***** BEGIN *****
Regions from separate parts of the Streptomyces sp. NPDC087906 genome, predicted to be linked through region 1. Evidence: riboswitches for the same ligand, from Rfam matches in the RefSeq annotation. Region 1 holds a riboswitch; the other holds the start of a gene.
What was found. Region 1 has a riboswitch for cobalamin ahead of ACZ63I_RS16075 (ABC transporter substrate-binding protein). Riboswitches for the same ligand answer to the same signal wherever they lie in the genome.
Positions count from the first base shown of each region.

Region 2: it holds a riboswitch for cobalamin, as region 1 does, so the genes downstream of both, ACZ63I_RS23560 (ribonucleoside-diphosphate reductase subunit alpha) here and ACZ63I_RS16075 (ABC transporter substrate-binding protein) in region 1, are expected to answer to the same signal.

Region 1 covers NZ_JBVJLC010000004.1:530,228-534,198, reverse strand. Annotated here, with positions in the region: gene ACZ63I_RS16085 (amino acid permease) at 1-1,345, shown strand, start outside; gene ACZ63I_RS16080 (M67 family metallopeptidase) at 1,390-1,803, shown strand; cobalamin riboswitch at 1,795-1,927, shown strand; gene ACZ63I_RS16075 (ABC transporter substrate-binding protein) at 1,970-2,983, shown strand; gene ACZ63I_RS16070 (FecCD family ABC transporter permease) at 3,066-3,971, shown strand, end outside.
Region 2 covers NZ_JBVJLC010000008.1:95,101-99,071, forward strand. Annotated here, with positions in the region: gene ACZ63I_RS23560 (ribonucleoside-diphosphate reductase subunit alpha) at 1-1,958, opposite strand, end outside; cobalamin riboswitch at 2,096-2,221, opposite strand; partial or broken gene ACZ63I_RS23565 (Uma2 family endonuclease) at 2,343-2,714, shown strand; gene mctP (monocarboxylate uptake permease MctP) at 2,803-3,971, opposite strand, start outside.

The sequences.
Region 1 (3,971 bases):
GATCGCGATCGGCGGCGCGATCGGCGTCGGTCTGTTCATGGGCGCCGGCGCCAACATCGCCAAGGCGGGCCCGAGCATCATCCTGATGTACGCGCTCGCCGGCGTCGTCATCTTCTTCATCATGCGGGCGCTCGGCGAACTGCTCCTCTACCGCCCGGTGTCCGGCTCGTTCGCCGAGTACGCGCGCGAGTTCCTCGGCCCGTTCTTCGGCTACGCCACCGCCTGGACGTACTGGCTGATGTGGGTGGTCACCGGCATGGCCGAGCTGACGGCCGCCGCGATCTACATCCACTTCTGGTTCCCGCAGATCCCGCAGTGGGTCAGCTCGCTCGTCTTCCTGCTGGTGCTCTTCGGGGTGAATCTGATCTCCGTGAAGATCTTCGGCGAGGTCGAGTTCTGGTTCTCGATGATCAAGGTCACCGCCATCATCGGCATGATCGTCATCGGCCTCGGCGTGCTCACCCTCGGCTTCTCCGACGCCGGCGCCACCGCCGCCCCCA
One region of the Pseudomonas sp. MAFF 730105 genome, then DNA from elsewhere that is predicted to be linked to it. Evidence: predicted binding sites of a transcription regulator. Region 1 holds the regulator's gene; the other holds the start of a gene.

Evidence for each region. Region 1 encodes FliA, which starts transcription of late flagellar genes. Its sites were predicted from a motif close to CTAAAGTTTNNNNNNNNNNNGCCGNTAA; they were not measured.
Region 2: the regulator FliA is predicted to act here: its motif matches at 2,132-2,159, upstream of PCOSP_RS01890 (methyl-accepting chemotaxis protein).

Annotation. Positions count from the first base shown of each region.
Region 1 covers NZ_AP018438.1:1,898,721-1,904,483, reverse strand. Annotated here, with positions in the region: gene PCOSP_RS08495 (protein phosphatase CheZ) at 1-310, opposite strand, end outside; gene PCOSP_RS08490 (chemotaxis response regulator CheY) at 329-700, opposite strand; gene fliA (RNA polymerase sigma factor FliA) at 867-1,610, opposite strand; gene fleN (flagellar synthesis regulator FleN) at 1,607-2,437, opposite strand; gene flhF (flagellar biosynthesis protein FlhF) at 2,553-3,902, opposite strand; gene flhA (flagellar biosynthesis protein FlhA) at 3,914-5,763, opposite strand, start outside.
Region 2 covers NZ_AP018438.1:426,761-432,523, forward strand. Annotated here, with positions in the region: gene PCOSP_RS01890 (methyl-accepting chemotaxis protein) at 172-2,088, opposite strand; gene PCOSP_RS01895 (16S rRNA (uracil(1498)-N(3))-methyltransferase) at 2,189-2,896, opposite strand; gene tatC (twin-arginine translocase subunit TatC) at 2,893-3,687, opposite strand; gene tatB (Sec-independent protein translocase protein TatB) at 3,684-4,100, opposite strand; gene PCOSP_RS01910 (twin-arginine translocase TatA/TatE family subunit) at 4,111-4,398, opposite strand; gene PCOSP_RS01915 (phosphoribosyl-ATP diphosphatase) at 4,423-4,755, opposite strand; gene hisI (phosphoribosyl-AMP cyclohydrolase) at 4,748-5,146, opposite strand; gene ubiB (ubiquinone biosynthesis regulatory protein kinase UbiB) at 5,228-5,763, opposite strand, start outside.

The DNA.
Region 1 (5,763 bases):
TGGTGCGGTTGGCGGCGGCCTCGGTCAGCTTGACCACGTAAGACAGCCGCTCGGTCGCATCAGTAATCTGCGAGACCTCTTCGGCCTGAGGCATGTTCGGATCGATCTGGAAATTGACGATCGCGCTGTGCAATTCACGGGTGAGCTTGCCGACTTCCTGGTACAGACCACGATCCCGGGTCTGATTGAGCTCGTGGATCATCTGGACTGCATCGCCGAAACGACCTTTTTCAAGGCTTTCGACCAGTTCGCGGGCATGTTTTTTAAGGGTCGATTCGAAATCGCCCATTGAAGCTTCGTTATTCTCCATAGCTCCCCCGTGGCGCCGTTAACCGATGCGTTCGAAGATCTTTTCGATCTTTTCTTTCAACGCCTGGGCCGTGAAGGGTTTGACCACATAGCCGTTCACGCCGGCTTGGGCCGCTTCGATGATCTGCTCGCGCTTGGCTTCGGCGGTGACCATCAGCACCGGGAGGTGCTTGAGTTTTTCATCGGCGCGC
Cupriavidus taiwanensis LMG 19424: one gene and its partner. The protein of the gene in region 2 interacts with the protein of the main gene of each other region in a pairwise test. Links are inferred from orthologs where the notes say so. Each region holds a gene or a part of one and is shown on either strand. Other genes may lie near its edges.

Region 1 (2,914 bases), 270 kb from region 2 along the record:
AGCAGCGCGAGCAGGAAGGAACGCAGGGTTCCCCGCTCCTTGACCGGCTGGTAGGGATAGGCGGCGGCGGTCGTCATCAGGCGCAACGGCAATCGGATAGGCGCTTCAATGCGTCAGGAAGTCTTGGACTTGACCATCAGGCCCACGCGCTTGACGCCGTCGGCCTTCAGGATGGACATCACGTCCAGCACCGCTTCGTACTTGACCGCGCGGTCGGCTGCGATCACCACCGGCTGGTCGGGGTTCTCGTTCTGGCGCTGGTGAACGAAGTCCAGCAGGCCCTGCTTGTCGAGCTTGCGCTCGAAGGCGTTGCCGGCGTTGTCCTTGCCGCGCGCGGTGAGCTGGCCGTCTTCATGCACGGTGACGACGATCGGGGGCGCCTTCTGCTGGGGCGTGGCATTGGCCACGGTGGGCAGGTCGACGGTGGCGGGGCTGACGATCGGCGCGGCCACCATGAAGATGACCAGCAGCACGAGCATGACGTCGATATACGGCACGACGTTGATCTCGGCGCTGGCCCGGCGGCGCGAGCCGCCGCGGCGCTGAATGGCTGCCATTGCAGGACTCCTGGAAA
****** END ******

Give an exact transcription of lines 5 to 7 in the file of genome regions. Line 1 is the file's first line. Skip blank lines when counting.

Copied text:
Region 1 covers NZ_JBVJLC010000004.1:530,228-534,198, reverse strand. Annotated here, with positions in the region: gene ACZ63I_RS16085 (amino acid permease) at 1-1,345, shown strand, start outside; gene ACZ63I_RS16080 (M67 family metallopeptidase) at 1,390-1,803, shown strand; cobalamin riboswitch at 1,795-1,927, shown strand; gene ACZ63I_RS16075 (ABC transporter substrate-binding protein) at 1,970-2,983, shown strand; gene ACZ63I_RS16070 (FecCD family ABC transporter permease) at 3,066-3,971, shown strand, end outside.
Region 2 covers NZ_JBVJLC010000008.1:95,101-99,071, forward strand. Annotated here, with positions in the region: gene ACZ63I_RS23560 (ribonucleoside-diphosphate reductase subunit alpha) at 1-1,958, opposite strand, end outside; cobalamin riboswitch at 2,096-2,221, opposite strand; partial or broken gene ACZ63I_RS23565 (Uma2 family endonuclease) at 2,343-2,714, shown strand; gene mctP (monocarboxylate uptake permease MctP) at 2,803-3,971, opposite strand, start outside.

The sequences.